Let’s be clear: the contribution of our permanent defence forces to fighting in the Baltics would be very very limited indeed. As a result of PESCO and other cooperation within the EU and also recent expenditure by both Fianna Fail and Fine Gael governments our military are far more compatible now with the militaries of the rest of Europe in terms of capability, compatibility and equipment. But our contribution would still be fairly limited, probably to no more than a few hundred troops and aside from special forces probably more in terms of support, explosive ordnance and battlefield medical aid.
But that doesn’t mean that an Irish contribution does not matter.
1000 professional and well equipped troops from Europe’s 10 smallest countries is suddenly 10,000 troops which is not an insignificant number in the highly mobile fighting that will almost certainly occur in such a conflict. That’s why our troops need to train with other EU troops to maintain tactical compatibility so that at least we as every other country in Europe has will have the capability to contribute towards of the defence of our continent if we so choose.
That still leaves us with the fundamental question: would we contribute troops, knowing full well that it is almost guaranteed that many will not come back alive.
Should our soldiers be allowed be allowed refuse to go?
I’ve no doubt that the debate would be furious, widespread, emotional and above all incredibly divisive with the default position being not to send troops and that it is none of our business.
The problem with that position is that it will not be in isolation. Not only will Ireland be watched by the rest of Europe as to where it stands, but also let us not forget the thousands of Poles, Lithuanians, Latvians and Estonians who live in our country, work beside us, who we are married to and have children with.
We suddenly turn to to them and tell them to their faces that your family dying from Russian invasion is not our problem? We just don’t care?
Nor will we be able to turn our backs on the refugees from the Baltic states, many of whom presumably will flee to Ireland as possibly one of the safest places in Europe.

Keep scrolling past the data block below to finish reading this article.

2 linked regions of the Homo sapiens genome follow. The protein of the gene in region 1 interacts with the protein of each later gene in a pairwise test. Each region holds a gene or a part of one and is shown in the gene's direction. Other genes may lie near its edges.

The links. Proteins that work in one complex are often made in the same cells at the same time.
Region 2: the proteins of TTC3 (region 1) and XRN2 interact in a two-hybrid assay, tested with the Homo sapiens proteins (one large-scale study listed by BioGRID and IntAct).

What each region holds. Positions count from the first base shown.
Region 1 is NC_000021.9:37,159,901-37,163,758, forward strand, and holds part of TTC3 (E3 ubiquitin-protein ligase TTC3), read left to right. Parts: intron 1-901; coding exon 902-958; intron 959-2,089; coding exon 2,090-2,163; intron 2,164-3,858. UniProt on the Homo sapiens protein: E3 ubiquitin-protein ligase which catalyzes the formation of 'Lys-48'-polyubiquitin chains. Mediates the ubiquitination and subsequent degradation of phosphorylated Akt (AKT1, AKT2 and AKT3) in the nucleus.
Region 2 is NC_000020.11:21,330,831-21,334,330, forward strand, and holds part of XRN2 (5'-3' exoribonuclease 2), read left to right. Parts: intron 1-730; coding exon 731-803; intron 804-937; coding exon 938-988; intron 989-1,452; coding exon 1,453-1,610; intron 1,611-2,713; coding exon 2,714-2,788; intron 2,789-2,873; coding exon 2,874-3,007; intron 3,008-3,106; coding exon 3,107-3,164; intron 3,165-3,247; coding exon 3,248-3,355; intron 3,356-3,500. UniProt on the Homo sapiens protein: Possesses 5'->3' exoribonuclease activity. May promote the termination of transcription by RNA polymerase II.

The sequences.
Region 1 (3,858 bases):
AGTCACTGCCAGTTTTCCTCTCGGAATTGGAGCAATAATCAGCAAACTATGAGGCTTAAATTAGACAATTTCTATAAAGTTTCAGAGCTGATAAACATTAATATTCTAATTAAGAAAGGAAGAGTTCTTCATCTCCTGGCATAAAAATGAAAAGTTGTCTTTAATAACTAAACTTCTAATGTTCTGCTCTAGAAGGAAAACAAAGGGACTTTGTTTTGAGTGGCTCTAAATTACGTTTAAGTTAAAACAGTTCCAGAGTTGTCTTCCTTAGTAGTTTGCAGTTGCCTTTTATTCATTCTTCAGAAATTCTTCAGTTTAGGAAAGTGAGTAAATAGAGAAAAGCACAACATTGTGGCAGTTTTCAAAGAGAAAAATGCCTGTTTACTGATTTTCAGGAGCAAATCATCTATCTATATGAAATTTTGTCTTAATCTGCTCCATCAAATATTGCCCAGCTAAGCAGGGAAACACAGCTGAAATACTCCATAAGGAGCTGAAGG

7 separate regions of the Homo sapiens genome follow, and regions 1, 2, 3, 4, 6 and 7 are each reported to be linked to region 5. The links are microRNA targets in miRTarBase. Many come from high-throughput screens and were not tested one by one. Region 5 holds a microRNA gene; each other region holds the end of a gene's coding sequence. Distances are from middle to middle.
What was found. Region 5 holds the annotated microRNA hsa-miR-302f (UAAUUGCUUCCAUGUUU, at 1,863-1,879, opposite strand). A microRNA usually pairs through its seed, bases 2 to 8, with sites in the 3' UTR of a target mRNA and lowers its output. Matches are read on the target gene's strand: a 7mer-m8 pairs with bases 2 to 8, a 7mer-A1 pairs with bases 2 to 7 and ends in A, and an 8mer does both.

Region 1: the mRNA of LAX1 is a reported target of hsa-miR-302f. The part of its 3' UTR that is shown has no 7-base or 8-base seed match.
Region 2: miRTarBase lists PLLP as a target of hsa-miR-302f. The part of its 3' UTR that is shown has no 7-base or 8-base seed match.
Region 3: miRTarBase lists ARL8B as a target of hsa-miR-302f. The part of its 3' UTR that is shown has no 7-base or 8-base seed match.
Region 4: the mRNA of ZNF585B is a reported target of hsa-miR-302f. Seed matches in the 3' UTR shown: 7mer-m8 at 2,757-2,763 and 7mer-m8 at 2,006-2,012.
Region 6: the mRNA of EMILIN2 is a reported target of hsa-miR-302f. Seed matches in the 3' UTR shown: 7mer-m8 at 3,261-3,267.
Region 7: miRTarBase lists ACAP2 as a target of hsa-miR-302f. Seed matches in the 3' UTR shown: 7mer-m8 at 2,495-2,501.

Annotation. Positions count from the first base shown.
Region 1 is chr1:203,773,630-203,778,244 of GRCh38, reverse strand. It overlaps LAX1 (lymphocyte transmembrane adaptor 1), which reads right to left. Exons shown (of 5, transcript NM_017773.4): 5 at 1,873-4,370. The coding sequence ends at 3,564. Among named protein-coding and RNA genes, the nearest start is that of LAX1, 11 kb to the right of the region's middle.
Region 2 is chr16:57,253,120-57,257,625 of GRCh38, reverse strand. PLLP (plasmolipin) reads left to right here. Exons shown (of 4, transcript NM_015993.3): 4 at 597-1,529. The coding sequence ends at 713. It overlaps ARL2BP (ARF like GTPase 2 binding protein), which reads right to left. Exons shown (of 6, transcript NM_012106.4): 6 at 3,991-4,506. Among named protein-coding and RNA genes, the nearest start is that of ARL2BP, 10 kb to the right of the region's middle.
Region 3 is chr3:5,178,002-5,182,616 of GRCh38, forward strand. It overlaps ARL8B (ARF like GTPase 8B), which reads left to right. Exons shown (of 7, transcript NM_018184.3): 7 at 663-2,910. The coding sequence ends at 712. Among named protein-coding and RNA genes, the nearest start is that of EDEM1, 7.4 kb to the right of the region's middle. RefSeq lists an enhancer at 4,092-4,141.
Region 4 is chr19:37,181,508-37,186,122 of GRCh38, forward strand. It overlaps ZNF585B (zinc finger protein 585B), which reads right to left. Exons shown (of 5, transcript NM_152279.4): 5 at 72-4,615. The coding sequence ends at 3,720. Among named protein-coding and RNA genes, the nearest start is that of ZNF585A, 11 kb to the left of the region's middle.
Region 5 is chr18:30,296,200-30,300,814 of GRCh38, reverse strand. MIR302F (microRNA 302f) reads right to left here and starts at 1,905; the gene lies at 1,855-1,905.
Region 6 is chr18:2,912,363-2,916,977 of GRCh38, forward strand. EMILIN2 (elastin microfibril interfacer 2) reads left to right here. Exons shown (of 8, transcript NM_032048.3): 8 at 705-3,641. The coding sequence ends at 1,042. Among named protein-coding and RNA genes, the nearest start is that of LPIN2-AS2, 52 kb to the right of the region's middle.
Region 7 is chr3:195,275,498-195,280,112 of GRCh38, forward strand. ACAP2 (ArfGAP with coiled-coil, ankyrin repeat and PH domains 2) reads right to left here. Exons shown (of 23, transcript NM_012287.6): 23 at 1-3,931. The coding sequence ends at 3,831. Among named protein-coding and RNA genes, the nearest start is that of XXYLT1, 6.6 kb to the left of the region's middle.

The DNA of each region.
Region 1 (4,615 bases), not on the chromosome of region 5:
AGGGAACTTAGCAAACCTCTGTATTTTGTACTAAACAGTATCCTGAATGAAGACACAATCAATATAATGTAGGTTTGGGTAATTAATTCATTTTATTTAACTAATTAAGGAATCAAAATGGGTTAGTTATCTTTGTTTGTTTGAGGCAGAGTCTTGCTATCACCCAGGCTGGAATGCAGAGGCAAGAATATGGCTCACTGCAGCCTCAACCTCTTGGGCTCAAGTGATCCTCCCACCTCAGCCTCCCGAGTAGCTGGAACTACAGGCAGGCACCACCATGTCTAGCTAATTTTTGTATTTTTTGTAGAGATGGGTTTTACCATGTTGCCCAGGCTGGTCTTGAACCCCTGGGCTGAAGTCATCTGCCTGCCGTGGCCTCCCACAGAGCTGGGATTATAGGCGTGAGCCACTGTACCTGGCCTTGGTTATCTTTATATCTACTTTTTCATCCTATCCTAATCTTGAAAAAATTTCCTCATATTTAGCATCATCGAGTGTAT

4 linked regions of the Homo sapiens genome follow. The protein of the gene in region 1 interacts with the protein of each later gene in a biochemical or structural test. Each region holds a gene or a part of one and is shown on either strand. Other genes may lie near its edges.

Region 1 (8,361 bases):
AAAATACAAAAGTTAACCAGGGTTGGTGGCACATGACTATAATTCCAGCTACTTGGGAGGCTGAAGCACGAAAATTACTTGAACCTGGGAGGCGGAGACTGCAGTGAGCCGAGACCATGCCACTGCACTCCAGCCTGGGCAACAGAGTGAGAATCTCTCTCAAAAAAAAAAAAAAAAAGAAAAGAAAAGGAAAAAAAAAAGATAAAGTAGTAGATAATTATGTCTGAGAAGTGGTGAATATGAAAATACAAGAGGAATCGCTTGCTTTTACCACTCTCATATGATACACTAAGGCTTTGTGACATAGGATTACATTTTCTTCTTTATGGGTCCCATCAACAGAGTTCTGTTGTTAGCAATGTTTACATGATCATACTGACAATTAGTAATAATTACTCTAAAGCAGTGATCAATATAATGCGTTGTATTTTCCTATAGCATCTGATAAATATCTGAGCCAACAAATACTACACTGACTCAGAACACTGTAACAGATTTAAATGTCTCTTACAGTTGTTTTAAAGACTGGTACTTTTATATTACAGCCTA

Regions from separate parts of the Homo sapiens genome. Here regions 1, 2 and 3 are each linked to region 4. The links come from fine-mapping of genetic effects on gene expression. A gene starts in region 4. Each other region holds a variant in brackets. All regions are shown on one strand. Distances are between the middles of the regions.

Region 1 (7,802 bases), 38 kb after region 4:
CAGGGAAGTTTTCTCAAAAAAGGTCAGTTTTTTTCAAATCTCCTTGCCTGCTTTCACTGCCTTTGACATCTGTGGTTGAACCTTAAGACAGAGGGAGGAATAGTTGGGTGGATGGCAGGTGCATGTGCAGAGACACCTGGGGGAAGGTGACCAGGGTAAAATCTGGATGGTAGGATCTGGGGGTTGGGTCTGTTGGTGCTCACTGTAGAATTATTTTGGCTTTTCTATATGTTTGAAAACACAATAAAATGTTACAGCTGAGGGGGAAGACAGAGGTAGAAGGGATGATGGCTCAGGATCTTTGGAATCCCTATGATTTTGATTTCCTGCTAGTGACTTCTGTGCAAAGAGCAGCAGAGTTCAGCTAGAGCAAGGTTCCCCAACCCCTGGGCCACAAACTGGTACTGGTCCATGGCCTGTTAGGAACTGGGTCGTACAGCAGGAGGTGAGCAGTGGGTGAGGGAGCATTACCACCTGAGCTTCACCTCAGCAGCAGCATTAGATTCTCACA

Refugees who are EU citizens and have as much a right to come here as anywhere else and many of whom will have family here ready to provide shelter and refuge from the war.
Maybe we will try to say that providing refuge is our contribution to the war effort, that we can be like the Choctaw and perhaps those countries will be grateful not for the prowess of our fighting men and women but for the fact that whilst their fighting men and women fight the Russians we will make sure that their families will be safe and sheltered and cared for.
Perhaps that will be the Irish contribution and it would not be an insignificant one.
Finally there is always the option that the Irish have always exercised, from the days of the Wild Geese through to World War II, Vietnam and even today in the modern French Foreign Legion. That Ireland as a nation does not fight, but that many of its young men and women go off and fight under a different flag, perhaps the flags of the Baltic states or Finland or Britain or France or Poland?
Perhaps the minister for defence should quietly ask the chief of staff to put in place a procedure where Irish soldiers who wished to fight alongside their continental colleagues could be quietly put on indefinite sabbatical and discreetly transported, with their equipment but without Irish flags on their uniforms to fight alongside whichever armed forces they would join.
I have no doubt in my mind that there will be no shortage of Irish volunteers to play the part of the defence of our continent.
In short, perhaps Ireland will not go to war but the Irish will?